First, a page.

During my stay in Berlin I learned to understand more fully that up north, as in the Nordics, people are not trusted as much to make decisions by themselves but there are laws and guidelines to tell them what they should do and when. Me being a young student, the most notable difference is the alcohol legislation. In Berlin if a person wanted to buy a beer, it was up to them to decide when they wanted to buy it or if they felt like going to a club later than usual and leave in the morning they could do so. In Finland, alcohol is sold between 9 AM and 9 PM, after which if you want to have a casual beer, you have to head to a pub or a bar, which close at 1.30 AM or at latest 3.30 AM. Now I understand that the culture here is very different, but it just takes time to realise again that I am living in a country with very strict control from the state. Control does not always have to be associated with negative thoughts, the state here has a lot of control over people, but on the flip side of the coin the state also helps its citizens a lot. For this I do love Finland. Nevertheless, it will take me a bit of time to get re-integrated into my own culture, if I want to do this that is.
It is funny to see how many stereotypes about cultures actually are rather true. I was for a walk in the city center, here in Helsinki, and started to notice that people rarely look each other in the eyes, but rather keep their heads low and tried in all situations not to draw attention to themselves. Now, I am not saying I would be terribly different from said street dwellers, but I just found it funny how silent we indeed are as a people. The culture itself is not going to change, that is up to each and every individual themselves to decide how they want to act. Finns will for a long time be the silent, “shyish” but trustworthy people of the North.I at least will try to challenge myself to continue breaking those stereotypes, striking conversations with strangers and being even more polite, to begin with.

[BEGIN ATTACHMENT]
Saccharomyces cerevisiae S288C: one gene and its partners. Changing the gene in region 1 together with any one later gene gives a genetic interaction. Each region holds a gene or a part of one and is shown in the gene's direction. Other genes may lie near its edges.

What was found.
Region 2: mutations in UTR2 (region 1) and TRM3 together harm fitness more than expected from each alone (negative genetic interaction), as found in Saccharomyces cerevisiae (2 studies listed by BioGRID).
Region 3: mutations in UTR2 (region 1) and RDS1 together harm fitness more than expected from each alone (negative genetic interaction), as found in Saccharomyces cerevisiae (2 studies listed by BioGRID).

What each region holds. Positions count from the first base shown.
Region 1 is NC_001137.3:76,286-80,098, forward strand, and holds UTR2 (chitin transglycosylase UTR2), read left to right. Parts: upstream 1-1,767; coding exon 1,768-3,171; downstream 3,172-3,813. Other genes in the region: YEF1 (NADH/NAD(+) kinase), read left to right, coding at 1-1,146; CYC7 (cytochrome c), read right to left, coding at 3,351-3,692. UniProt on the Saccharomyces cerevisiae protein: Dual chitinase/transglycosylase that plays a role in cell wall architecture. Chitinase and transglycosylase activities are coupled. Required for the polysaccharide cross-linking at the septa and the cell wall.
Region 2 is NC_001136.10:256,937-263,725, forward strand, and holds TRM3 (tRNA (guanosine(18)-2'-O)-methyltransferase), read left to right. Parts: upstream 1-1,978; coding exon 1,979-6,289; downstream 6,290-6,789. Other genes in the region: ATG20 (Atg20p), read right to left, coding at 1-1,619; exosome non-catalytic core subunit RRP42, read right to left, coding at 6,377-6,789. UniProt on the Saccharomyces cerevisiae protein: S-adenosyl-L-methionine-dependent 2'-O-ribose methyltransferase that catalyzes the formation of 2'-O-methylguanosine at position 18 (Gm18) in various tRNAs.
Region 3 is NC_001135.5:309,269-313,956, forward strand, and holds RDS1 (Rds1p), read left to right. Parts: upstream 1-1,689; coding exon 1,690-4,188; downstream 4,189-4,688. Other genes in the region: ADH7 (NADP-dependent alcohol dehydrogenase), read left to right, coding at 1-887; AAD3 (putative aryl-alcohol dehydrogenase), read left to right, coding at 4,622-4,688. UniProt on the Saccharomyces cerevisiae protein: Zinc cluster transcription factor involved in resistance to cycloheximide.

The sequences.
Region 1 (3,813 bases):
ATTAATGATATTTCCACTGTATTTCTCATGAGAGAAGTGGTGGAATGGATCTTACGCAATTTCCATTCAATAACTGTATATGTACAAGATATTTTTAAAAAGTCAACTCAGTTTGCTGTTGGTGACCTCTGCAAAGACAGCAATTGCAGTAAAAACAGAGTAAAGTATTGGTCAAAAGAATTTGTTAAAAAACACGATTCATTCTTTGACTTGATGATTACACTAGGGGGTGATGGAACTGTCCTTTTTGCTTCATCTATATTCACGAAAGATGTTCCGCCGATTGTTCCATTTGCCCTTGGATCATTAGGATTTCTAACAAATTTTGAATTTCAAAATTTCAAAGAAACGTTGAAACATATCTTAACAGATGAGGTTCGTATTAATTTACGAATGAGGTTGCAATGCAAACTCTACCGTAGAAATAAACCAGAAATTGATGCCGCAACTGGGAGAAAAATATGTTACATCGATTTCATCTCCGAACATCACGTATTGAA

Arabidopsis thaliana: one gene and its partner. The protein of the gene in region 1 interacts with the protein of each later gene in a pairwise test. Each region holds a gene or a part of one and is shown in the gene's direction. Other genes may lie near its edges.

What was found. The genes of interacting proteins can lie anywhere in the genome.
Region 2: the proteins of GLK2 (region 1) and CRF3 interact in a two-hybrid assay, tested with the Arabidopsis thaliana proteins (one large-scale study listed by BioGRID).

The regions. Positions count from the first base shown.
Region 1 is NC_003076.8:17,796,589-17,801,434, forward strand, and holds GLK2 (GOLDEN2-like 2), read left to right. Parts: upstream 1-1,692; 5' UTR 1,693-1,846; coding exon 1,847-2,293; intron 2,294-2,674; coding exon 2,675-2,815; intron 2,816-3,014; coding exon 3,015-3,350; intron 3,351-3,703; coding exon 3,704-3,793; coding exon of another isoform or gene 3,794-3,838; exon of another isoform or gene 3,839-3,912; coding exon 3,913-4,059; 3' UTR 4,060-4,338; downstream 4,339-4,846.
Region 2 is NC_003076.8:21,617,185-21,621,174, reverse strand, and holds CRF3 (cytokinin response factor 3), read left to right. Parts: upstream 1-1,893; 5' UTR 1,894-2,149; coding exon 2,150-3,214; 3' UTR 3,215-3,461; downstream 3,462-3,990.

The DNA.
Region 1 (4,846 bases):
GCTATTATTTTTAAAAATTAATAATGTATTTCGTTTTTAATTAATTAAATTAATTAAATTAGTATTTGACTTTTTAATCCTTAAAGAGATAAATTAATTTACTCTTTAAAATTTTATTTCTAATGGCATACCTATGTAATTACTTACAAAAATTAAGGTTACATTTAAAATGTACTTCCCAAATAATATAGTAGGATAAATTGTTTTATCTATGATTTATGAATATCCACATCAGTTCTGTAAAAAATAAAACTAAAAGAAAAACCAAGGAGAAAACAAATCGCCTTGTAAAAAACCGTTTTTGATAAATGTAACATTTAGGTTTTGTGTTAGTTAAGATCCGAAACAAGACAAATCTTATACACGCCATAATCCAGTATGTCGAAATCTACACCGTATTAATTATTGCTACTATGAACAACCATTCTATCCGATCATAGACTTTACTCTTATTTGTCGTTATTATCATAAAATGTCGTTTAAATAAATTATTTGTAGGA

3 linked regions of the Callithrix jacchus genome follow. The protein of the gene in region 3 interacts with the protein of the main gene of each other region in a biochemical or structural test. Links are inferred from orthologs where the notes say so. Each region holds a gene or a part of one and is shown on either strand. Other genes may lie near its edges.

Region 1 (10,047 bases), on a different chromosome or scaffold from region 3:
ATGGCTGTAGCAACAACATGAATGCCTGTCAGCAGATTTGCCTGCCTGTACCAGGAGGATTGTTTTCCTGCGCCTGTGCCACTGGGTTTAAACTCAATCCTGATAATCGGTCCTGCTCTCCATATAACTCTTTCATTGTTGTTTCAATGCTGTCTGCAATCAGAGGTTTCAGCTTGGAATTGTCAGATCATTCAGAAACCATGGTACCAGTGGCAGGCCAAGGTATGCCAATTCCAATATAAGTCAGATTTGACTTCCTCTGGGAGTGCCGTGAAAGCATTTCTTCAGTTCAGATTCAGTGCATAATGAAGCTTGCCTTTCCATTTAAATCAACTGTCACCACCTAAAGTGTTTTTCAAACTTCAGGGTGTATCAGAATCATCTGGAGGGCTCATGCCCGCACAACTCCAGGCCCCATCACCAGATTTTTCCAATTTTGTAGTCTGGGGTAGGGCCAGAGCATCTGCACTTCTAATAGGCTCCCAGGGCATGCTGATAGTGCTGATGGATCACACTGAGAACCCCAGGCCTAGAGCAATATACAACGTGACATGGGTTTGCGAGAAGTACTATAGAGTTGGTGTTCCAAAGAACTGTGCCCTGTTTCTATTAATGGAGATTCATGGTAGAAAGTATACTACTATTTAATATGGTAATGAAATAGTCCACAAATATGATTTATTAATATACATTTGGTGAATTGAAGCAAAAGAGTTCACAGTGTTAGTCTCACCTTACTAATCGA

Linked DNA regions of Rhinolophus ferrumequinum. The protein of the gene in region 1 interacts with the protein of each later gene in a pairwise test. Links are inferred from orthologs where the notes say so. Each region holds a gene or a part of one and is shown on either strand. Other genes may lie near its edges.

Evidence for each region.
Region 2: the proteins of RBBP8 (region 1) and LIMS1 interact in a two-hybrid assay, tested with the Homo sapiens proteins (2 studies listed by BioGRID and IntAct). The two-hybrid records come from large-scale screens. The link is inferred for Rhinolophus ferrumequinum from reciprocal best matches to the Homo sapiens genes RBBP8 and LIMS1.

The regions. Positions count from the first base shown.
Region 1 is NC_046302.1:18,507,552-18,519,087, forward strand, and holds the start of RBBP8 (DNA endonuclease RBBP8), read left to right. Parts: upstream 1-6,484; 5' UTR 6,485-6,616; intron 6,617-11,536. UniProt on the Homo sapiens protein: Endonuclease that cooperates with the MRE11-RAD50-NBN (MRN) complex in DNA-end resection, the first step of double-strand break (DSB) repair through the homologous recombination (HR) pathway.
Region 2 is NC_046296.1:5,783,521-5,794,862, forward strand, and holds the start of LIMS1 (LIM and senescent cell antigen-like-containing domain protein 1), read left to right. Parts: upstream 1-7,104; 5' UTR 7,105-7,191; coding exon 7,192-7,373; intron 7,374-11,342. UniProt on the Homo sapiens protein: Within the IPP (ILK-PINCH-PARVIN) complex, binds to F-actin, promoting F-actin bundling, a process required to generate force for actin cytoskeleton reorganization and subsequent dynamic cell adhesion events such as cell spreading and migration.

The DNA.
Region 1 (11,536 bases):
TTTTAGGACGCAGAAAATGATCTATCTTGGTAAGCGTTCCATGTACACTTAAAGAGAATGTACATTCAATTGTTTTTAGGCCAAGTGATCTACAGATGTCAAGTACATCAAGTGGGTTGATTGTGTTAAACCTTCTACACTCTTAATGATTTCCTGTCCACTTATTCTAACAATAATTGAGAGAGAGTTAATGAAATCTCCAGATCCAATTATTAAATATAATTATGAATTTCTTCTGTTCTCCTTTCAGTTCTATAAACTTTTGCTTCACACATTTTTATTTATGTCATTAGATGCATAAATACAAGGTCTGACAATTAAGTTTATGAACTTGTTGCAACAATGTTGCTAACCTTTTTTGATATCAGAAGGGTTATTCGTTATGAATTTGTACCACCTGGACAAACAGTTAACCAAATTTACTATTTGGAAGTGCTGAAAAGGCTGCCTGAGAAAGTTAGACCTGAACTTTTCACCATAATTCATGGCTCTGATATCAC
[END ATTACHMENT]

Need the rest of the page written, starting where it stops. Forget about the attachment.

Only time will tell, where I will find myself after this spring. The biggest challenge for me this spring is to write my thesis and start to wonder what to do next. I am strongly considering applying for masters programmes here in Finland and at least in Germany, but beginning a working career would not be out of the question either if the right opportunity were to come along.
The next blog posts will be far more “lighter” topic wise, as I will try to get back on track with taking photos and such, but I will also be heavily preoccupied with my thesis work, so we will see how often I am able to post stuff online.
To end the first post of the year, here are a couple of pictures taken during the past month, one being the last one from Berlin and the others depicting my up north home-town.